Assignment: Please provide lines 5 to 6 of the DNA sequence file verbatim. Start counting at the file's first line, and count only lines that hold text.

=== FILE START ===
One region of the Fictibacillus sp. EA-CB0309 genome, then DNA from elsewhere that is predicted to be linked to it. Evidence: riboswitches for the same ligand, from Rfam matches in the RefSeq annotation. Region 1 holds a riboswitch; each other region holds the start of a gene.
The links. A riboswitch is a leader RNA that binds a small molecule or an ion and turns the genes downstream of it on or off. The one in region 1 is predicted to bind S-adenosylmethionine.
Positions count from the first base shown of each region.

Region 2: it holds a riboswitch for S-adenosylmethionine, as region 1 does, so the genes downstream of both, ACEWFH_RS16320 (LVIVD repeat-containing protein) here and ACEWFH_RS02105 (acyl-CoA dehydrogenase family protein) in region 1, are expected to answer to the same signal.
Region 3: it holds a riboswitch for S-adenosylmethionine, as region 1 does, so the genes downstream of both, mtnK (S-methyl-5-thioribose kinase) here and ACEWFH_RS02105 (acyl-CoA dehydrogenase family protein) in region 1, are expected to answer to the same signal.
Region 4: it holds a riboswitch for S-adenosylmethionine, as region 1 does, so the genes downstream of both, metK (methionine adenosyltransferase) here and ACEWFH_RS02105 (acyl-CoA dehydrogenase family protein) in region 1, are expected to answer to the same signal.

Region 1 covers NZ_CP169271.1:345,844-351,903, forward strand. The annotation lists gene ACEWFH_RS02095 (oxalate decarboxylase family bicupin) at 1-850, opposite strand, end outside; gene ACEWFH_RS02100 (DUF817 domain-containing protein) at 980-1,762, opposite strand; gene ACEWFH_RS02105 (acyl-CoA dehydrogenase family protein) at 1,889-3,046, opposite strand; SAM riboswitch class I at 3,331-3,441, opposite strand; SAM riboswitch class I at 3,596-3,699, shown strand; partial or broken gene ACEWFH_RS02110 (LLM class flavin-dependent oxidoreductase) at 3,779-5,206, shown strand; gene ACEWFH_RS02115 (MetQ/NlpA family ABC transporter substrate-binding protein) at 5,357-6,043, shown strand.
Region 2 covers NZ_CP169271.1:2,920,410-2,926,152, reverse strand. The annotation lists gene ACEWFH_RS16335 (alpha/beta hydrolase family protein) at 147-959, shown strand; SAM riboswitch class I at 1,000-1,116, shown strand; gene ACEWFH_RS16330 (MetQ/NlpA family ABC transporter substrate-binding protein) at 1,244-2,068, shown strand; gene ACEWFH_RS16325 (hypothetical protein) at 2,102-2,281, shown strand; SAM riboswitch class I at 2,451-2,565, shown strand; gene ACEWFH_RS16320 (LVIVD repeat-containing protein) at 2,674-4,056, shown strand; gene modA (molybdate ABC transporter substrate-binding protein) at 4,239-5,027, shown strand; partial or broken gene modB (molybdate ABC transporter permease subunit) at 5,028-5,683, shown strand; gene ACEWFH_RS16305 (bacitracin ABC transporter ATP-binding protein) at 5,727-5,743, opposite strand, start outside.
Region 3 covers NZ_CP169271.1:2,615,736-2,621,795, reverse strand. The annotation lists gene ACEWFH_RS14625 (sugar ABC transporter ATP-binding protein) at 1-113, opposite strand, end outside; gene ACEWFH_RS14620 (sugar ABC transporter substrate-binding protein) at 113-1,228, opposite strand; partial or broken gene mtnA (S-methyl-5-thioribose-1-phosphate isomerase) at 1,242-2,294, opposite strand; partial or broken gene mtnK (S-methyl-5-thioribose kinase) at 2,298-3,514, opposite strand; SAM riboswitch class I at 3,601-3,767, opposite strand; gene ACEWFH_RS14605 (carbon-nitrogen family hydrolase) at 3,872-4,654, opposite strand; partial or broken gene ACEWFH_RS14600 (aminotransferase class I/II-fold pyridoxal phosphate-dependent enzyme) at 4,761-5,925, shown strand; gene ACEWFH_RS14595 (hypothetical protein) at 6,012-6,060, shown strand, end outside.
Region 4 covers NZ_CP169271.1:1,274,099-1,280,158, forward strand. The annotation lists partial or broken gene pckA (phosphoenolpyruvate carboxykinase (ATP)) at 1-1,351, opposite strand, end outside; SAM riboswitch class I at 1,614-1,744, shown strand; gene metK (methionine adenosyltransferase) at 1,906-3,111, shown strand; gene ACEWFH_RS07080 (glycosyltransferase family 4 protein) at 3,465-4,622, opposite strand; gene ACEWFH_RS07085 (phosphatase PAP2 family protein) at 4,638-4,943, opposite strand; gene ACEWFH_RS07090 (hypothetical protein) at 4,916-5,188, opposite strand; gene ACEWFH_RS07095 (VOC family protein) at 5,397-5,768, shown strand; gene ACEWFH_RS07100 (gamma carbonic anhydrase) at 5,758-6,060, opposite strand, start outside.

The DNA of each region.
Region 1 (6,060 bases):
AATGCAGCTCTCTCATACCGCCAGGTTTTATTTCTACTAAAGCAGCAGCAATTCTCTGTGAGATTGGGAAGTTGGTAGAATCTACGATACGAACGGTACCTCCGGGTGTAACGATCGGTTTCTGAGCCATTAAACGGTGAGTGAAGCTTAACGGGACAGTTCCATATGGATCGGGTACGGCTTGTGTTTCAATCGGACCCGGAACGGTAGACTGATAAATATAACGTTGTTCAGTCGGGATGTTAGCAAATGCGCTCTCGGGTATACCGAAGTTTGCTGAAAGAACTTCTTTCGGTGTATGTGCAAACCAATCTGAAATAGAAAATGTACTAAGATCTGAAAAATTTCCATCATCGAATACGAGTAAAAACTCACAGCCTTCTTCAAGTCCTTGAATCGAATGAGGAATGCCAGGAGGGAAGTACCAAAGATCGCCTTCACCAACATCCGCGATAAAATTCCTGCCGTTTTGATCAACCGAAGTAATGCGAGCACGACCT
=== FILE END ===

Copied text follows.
Region 3: it holds a riboswitch for S-adenosylmethionine, as region 1 does, so the genes downstream of both, mtnK (S-methyl-5-thioribose kinase) here and ACEWFH_RS02105 (acyl-CoA dehydrogenase family protein) in region 1, are expected to answer to the same signal.
Region 4: it holds a riboswitch for S-adenosylmethionine, as region 1 does, so the genes downstream of both, metK (methionine adenosyltransferase) here and ACEWFH_RS02105 (acyl-CoA dehydrogenase family protein) in region 1, are expected to answer to the same signal.